June 17, 2016

How I'm Learning to Live My Best Life at 32 Years Old (Part 1)

I started reading a book about living your most creative life and all of a sudden I lost my blogging mojo. Maybe it's as the book says, it's Big Magic by Elizabeth Gilbert (affiliate) by the way: the force behind this idea, to write a blog about being a twin mom, up and left me when I stopped nurturing and playing with it. That sounds so sad!

Really though, it's that I've taken on a huge challenge right now that takes up so much of my energy every day that my blog has been put on the back burner for a bit. I do still write, just not here. I've gone back to the art of paper and pen and I'm not just writing rants or lists, but stories and poems and prose and boredom pages - for the first time in years. It's all part of my plan to live my best life as I turn 32 years old. That happened last week, by the way (June 7th to be exact), in case you want to send a gift.

As I faced turning 32, I realized that, at my core, I felt unfulfilled, despite being busy and far from bored much of the time. It felt like my life was something happening to me, rather than something I was actually experiencing. I love my life and my children, but it was time for some changes. So I've spent the last few weeks finding resources to help with that and doing the work to check things off my list. I truly want this year to be my best yet and so far, I'm on a roll. Here's what I've been up to:

Getting Organized and Actually Getting Things Done

I like lists and journals and collections of thoughts. I also like to keep all my stuff together but my previous method of six notebooks assigned to every aspect of my life just wasn't practical anymore (it hasn't been since graduating college really, but old habits die hard). I should have a planner but none have ever worked out for me. It always becomes a disorganized mess of empty calendars, chicken scratch collections of thoughts with a few forgotten to-do lists peppered in.

Enter the Bullet Journal.

I am officially obsessed and although I still have far too many lists and random rambling thoughts, I can now organize and find them easily, thanks to the key and the index, while also being constantly reminded of the important things I need to do. I prioritize my to-do lists and limit myself to only 3 or 4 items total so I don't get overwhelmed. I keep an inspirational bookmark on my daily page so it's the first thing I see in the morning.

Don't you love my throwback to middle school with love, peace and happiness? That's always made me feel good so it had to be included.

Every night I take a minute to check off my to-do list and migrate things I didn't get done, then I write down a few things from the day, a few that I am grateful for and the things I want to do tomorrow. Rather than having things running through my brain, keeping me awake at night, I'm able to get it all out and sleep so much better.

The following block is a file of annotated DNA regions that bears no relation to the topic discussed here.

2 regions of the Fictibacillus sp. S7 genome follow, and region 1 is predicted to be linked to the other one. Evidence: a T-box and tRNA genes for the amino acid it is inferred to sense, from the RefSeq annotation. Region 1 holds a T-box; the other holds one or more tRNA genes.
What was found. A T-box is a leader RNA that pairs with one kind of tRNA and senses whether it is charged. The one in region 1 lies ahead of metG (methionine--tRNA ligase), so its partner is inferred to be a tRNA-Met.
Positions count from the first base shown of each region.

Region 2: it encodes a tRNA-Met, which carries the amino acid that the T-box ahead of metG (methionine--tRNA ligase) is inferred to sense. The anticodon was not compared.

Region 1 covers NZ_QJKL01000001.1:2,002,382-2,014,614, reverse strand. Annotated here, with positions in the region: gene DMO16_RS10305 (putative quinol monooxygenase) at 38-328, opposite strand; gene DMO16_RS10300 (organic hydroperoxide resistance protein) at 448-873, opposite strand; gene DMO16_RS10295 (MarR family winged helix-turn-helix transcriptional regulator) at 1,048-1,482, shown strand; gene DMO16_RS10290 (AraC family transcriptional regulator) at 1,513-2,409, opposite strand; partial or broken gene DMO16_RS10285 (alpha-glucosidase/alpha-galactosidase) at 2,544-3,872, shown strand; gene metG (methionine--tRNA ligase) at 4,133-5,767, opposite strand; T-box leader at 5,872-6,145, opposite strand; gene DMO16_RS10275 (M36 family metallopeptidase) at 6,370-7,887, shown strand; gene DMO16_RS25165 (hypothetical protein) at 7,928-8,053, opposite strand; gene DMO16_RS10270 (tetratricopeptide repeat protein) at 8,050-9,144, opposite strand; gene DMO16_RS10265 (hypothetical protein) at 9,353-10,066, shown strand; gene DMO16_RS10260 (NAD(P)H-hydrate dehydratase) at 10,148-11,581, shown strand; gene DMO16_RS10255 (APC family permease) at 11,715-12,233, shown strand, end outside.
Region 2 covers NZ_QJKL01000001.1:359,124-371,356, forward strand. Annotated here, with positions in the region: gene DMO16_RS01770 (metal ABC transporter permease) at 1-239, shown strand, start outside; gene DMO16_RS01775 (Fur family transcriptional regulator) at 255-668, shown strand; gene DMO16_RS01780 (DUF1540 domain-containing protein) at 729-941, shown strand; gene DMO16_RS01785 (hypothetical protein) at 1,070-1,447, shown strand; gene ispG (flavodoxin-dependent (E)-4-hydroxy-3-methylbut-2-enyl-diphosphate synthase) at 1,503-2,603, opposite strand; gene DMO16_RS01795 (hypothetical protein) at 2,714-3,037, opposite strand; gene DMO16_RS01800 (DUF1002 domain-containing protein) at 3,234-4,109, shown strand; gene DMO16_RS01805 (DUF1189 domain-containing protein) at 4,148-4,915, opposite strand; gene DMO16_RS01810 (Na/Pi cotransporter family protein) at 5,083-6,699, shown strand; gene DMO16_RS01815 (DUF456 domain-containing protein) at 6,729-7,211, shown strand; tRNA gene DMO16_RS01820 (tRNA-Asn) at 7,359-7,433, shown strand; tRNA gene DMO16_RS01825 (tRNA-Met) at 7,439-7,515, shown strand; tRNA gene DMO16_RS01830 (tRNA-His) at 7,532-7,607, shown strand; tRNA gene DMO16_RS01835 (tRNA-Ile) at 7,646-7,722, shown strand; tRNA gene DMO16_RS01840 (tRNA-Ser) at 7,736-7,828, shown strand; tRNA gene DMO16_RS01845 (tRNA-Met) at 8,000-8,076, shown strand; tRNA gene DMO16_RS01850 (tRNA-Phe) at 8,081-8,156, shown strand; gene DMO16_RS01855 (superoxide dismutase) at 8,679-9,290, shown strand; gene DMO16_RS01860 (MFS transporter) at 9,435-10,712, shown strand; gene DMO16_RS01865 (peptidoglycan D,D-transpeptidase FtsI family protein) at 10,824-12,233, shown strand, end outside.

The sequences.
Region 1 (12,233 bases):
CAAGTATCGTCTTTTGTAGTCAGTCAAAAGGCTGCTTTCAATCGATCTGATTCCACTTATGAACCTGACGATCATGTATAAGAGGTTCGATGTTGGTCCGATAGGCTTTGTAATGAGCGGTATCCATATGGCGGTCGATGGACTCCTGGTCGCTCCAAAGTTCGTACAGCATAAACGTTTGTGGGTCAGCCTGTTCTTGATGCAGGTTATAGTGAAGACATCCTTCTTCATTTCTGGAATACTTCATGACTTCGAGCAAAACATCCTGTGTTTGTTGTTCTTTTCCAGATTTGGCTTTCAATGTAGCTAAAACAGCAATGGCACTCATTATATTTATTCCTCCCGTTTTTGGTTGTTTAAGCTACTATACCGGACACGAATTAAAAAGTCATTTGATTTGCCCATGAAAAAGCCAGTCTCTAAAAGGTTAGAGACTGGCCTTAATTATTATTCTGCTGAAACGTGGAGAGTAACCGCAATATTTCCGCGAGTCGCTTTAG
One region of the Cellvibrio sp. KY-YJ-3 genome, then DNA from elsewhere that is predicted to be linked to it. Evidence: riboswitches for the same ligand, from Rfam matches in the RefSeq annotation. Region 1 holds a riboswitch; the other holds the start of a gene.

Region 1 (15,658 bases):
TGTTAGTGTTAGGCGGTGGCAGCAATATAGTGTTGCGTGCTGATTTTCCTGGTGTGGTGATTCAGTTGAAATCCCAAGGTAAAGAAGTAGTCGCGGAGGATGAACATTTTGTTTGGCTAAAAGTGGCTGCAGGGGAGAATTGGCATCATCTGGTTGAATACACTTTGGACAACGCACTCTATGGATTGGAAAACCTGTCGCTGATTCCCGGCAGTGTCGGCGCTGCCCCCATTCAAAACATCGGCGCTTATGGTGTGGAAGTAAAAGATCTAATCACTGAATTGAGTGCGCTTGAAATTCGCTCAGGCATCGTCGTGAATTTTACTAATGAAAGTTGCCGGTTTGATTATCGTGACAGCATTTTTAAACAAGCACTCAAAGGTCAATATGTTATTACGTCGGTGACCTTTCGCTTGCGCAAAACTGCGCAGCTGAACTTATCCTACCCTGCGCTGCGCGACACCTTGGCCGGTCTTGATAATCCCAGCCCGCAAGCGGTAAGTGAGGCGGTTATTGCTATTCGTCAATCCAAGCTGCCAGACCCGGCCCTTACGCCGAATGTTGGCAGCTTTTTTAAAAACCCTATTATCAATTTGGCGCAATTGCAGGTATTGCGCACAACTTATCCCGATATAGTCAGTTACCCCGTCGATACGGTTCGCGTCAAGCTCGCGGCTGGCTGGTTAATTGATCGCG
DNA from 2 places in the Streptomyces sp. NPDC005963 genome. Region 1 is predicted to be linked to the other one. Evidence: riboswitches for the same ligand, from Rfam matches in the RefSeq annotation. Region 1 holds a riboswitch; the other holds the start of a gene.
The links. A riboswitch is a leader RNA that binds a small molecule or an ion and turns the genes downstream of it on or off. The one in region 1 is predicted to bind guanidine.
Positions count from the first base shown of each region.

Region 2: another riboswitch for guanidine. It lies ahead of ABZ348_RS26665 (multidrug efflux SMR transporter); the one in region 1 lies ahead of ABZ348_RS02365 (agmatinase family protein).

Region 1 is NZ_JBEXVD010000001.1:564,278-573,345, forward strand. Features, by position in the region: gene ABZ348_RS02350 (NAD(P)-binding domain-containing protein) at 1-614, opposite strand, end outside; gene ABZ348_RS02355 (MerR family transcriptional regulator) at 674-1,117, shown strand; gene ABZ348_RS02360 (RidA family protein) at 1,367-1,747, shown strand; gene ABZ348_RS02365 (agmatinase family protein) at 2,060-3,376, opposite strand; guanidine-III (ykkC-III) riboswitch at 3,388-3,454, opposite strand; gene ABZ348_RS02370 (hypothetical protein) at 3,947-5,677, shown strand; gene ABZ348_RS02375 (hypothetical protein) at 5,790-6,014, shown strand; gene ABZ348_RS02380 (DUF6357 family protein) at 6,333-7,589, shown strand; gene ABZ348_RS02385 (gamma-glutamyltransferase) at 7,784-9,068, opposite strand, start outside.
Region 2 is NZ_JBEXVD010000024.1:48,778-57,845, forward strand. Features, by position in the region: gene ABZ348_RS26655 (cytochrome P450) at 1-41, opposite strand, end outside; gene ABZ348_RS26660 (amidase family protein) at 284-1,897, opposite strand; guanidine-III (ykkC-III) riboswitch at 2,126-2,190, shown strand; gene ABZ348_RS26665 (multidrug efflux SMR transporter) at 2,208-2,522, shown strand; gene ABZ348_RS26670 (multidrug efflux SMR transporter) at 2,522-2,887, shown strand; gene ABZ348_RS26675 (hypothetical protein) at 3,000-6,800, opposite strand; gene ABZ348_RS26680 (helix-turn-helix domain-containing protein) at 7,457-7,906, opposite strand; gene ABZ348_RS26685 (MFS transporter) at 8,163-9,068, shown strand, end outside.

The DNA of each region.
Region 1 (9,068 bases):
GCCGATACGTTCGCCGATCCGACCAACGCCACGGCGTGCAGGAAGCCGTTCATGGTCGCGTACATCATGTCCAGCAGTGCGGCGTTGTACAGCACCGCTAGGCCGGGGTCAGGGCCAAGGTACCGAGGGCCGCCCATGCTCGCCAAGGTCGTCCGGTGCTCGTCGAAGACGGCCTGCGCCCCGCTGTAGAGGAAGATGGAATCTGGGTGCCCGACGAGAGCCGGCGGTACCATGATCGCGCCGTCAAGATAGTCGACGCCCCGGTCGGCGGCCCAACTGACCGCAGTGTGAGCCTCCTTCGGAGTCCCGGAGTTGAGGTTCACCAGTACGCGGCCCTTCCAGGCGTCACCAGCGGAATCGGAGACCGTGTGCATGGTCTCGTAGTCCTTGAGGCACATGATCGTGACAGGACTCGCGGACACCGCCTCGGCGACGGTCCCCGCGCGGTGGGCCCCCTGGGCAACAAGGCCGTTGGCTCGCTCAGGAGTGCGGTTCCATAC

The best part of a BuJo is that it has space for everything! There are no dividers so no risk of running out of room, just flip to the next page and mark it in your index. This way I can jot down any and all thoughts that stream through my head without hunting for the right notebook, so when my next big idea to strikes, I won't miss it.

My BuJo is also home to a lot of collections - books I want to read, blog and article ideas, inspirations I need to remember, recipes I want to try, day trip ideas and fun things do in our community. My favorite collection is a list of ways to play and connect with the kids - rather than trying to rack my brain for a way to lighten the mood or turning to google or pinterest, I just flip open my BuJo and inspiration is at my fingertips. Every time we discover or invent a new way to play or laugh, it goes in the book.

Since I just started, I'm trying to work out the logistics before focusing on decor, so mine is severely lacking in the pretty you see if you google bullet journal. Also, my handwriting is a mess so I'm kind of embarrassed to share it with everyone but it's mine and it's perfect and man has it made my life easier.

If you want to know more about Bullet Journals, start here. And then check here, here and here and go crazy like I did.

Feeling Clear Headed and More Focused

Meditation is one of those things that sounds so easy but is actually a total pain when you try to do it. I can easily drop into the zone during a yoga session, but to just sit and breathe seemed impossible to me. My thoughts would just bounce around my head, getting louder and louder. My eyelids start to flutter, like my eyes are begging to look at something more interesting and my breathing would actually become more labored and forced. For a long time I thought meditation was a hoax.